Less than 50% of the Latin American population has access to basic financial services like bank accounts, money transfers, and debit or credit cards—an inaccessibility exacerbated by complicated applications and requirements. This is what inspired Juan Pablo Ramirez (W ’22), Jaime Barrenechea (W ’22), and Brendan McCaffrey (W, E ’22) to take action. Bonding over their shared love of soccer and entrepreneurship, the three juniors co–founded Págame—a fintech startup that aims to be the Venmo of Bolivia and to revolutionize the Latin American financial landscape. 

Págame is an app that seeks to make peer–to–peer financial transactions simpler. "Right now, to make a transaction [in Latin America]—a simple payment that people in the United States would just associate with a username and Venmo—requires a lot of information, including documentation number, account number, name, place of residence, and much more info,” says Brendan. Págame uses data services to collect the information required for these transactions, so you only need to provide one unique identifier, like a username. The app then does the rest of the work, auto–filling the data and allowing you to transfer money to others with the tap of a button.

Juan—who grew up in Mexico, Puerto Rico, Costa Rica, Colombia, and the Dominican Republic—has always had a keen interest in Latin America's business landscape and solutions to its inequities. He believes that financial inclusion is an important tool to stimulate economic development. He's seen how apps like Venmo and Cash App revolutionized the U.S. and European economies. It was Juan who came up with the idea of a peer–to–peer payment service. He planned to start the app in Bolivia. 

"Bolivia was the best place to launch this [platform] because it has an interconnected society, a high level of smartphone penetration, and a lack of larger financial players," he says. 



Juan then reached out to Jaime, his friend since his first year at Penn. He thought that Jaime's business savvy and extensive knowledge of Bolivia would make him the perfect partner. However, both students didn't possess much technical know–how, an integral part of building an app. So Jaime pitched the company idea to his close friend and Zeta Beta Tau brother Brendan, whose sound financial and technical knowledge completed the trio. Thus, Págame was born.



Together, the team began working on the app. They wanted to revamp the foundation laid by existing apps in the United States and provide a fresh take. The lack of financial infrastructure in Latin America was like a blank canvas. 

Brendan explains their thinking using the metaphor of cities: “If you want to make NYC better, there’s only so much you can do because the street grid is already set in stone. If you create a new city, you can optimize it in a way that NYC can never [achieve]." 

However, due to the COVID–19 pandemic, the three students were soon forced to leave Pagamé’s unofficial headquarters at 4115 Walnut Street and fly back to their respective homes.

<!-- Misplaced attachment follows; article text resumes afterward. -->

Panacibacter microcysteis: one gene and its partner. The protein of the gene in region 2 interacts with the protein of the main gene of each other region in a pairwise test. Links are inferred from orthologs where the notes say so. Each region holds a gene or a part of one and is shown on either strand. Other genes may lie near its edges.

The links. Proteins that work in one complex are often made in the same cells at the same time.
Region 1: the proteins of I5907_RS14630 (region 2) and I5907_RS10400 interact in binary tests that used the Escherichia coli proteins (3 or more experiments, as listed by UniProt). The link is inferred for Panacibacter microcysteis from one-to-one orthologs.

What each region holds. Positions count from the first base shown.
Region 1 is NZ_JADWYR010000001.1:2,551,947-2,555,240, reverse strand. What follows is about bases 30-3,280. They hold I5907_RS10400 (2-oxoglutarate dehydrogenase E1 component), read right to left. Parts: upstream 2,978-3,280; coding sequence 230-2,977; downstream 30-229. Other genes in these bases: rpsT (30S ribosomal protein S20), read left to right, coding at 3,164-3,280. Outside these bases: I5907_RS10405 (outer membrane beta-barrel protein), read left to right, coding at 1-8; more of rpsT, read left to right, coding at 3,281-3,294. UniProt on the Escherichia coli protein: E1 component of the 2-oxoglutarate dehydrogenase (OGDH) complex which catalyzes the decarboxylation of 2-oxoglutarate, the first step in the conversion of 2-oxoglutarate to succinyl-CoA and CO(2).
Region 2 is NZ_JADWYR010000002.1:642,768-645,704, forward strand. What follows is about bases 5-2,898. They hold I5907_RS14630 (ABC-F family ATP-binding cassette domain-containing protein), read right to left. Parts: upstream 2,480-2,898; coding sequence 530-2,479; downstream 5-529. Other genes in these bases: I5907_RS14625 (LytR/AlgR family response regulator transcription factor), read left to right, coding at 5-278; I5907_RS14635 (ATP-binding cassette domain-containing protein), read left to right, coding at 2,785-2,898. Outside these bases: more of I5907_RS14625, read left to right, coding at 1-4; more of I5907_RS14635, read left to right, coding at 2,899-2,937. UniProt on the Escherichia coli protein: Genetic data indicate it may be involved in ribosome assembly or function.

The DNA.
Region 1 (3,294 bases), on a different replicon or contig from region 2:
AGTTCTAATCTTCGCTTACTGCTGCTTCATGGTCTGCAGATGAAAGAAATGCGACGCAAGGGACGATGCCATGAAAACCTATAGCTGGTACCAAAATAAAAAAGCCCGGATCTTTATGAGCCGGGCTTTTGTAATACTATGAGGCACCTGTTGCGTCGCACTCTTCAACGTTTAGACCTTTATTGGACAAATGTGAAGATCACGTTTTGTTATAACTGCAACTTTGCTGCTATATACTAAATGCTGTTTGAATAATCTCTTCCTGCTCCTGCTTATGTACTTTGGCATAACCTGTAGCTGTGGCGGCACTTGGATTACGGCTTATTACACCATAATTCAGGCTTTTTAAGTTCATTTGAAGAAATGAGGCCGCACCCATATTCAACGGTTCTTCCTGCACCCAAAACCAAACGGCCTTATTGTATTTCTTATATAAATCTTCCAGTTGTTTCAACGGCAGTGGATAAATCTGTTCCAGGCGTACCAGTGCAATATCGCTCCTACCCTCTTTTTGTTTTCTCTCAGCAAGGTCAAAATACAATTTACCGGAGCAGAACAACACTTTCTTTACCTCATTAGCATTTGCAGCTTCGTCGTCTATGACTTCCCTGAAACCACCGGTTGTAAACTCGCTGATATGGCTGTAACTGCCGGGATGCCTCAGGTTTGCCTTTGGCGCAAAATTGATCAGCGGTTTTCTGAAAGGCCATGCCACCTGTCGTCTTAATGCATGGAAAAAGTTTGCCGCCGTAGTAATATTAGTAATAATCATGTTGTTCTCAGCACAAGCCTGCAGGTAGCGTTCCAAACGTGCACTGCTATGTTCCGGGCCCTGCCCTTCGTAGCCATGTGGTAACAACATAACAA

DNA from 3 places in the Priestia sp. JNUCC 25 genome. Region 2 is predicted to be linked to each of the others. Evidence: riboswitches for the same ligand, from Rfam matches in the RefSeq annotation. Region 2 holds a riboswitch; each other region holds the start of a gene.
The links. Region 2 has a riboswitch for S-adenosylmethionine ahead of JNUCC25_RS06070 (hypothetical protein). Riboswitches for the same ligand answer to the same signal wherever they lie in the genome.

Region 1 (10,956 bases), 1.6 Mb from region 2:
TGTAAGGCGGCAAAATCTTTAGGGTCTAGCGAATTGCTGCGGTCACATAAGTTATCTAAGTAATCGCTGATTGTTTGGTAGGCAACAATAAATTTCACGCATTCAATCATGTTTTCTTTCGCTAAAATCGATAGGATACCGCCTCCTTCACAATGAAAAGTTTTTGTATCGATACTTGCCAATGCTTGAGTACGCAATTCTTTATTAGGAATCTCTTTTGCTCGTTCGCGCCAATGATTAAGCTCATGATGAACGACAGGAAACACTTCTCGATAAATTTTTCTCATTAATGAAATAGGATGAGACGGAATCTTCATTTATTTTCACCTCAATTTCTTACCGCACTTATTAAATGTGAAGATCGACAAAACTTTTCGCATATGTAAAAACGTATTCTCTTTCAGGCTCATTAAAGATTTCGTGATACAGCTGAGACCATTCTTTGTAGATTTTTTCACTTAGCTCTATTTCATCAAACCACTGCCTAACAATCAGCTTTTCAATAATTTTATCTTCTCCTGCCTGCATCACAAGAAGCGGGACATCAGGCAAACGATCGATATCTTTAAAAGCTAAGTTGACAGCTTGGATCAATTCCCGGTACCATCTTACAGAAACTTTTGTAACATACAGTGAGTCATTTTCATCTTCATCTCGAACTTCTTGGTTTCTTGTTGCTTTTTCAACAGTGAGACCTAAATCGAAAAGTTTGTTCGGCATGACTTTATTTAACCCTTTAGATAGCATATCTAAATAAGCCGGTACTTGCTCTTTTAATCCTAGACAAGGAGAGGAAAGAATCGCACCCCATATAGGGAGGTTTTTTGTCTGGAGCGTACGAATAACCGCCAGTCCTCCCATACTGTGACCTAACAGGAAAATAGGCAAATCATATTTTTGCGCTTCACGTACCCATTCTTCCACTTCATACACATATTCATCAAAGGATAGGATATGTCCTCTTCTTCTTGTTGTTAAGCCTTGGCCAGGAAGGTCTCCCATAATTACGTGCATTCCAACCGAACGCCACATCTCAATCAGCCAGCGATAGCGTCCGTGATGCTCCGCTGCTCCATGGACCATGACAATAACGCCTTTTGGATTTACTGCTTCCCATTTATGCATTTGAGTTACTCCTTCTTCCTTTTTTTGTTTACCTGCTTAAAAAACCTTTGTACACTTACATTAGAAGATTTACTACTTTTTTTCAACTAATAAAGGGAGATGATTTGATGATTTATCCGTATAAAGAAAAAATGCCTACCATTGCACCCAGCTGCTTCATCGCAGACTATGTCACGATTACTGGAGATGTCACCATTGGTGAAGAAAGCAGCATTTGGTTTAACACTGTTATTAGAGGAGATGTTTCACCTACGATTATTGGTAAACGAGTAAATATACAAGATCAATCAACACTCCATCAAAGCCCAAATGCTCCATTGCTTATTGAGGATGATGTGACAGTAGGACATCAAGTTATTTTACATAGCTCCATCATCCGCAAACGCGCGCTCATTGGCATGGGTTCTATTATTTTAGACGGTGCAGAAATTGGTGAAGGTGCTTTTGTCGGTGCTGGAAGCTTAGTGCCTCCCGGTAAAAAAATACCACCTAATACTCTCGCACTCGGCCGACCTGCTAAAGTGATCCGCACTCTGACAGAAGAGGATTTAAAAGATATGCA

They used quarantine to develop Págame. Since many of their friends’ internships had been canceled, the trio now knew a lot of people who needed something meaningful to do over the summer. Over the break, they began expanding the team. What started off as five interns over the summer has grown into a network of students from Harvard, Princeton, Berkeley, Northwestern, and the University of Toronto. 

Currently, the app is still in development, with an expected launch date in the next few months. The founders are in talks with high–level financial institutions to ensure that the app can come to the market smoothly and work for as many people as possible. They’re working with a number of mentors: Gustavo Añez Castedo, a representative of Bolivia at the World Bank; Miguel Armaza, co–founder of Gilgamesh Ventures, an investment fund focusing on the Americas; and Andrew Endicott, CFO and founder of Petal, a financial innovation startup that has raised almost $500 million in funding. The Págame team also recently received a grant from WeissFund, a student–run venture capital group at Penn, which Jaime describes as a “proud milestone.”

Going forward, each of the co–founders will continue working on Págame, on top of pursuing other professional aspirations. They hope exposure in their careers will allow them to bring finance and consulting knowledge back to Pagamé’s venture. The team also wants to expand the app's reach to Mexico, Costa Rica, and the Dominican Republic. 

Juan is optimistic about their vision. “We hope to mold [Pagamé] into the best product possible and make it work—[to] be able to use the concept and expand little by little into other developing economies,” he says. 

Juan, Jaime, and Brendan are quintessential 'Whartonites' passionate about entrepreneurship. But they are also staunch advocates for social change, with a mission that transcends business: to create value for themselves and for Latin America. 


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